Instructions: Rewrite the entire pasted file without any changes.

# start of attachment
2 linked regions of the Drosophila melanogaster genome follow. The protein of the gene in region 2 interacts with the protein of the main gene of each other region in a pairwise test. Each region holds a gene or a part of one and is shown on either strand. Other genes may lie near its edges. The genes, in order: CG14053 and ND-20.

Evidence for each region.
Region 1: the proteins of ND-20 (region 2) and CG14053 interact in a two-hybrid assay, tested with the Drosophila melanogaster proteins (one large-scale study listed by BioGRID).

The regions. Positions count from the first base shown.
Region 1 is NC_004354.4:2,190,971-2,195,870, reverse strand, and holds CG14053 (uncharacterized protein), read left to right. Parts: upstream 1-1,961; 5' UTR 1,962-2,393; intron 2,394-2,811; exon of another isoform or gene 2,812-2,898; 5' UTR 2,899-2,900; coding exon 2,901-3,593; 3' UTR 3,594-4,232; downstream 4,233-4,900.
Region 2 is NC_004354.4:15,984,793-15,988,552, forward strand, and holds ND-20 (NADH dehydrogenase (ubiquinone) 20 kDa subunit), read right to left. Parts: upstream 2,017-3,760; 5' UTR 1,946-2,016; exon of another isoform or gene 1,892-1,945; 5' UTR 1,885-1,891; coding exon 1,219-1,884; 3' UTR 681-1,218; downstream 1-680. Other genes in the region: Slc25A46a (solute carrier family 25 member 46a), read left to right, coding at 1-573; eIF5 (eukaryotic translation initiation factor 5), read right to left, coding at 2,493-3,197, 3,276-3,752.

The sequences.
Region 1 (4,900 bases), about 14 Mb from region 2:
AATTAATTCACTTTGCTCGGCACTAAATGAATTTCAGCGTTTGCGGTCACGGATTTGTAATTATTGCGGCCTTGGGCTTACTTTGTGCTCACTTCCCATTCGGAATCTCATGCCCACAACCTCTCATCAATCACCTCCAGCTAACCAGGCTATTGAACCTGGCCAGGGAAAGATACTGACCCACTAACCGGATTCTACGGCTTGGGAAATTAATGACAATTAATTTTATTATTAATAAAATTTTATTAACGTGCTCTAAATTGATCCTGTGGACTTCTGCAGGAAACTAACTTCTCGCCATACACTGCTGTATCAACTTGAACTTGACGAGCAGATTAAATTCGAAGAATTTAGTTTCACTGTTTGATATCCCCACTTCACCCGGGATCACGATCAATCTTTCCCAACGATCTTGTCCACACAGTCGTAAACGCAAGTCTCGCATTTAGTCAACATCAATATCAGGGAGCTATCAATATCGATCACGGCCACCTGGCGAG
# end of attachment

2 linked regions of the Drosophila melanogaster genome follow. The protein of the gene in region 2 interacts with the protein of the main gene of each other region in a pairwise test. Each region holds a gene or a part of one and is shown on either strand. Other genes may lie near its edges. The genes, in order: CG14053 and ND-20.

Evidence for each region.
Region 1: the proteins of ND-20 (region 2) and CG14053 interact in a two-hybrid assay, tested with the Drosophila melanogaster proteins (one large-scale study listed by BioGRID).

The regions. Positions count from the first base shown.
Region 1 is NC_004354.4:2,190,971-2,195,870, reverse strand, and holds CG14053 (uncharacterized protein), read left to right. Parts: upstream 1-1,961; 5' UTR 1,962-2,393; intron 2,394-2,811; exon of another isoform or gene 2,812-2,898; 5' UTR 2,899-2,900; coding exon 2,901-3,593; 3' UTR 3,594-4,232; downstream 4,233-4,900.
Region 2 is NC_004354.4:15,984,793-15,988,552, forward strand, and holds ND-20 (NADH dehydrogenase (ubiquinone) 20 kDa subunit), read right to left. Parts: upstream 2,017-3,760; 5' UTR 1,946-2,016; exon of another isoform or gene 1,892-1,945; 5' UTR 1,885-1,891; coding exon 1,219-1,884; 3' UTR 681-1,218; downstream 1-680. Other genes in the region: Slc25A46a (solute carrier family 25 member 46a), read left to right, coding at 1-573; eIF5 (eukaryotic translation initiation factor 5), read right to left, coding at 2,493-3,197, 3,276-3,752.

The sequences.
Region 1 (4,900 bases), about 14 Mb from region 2:
AATTAATTCACTTTGCTCGGCACTAAATGAATTTCAGCGTTTGCGGTCACGGATTTGTAATTATTGCGGCCTTGGGCTTACTTTGTGCTCACTTCCCATTCGGAATCTCATGCCCACAACCTCTCATCAATCACCTCCAGCTAACCAGGCTATTGAACCTGGCCAGGGAAAGATACTGACCCACTAACCGGATTCTACGGCTTGGGAAATTAATGACAATTAATTTTATTATTAATAAAATTTTATTAACGTGCTCTAAATTGATCCTGTGGACTTCTGCAGGAAACTAACTTCTCGCCATACACTGCTGTATCAACTTGAACTTGACGAGCAGATTAAATTCGAAGAATTTAGTTTCACTGTTTGATATCCCCACTTCACCCGGGATCACGATCAATCTTTCCCAACGATCTTGTCCACACAGTCGTAAACGCAAGTCTCGCATTTAGTCAACATCAATATCAGGGAGCTATCAATATCGATCACGGCCACCTGGCGAG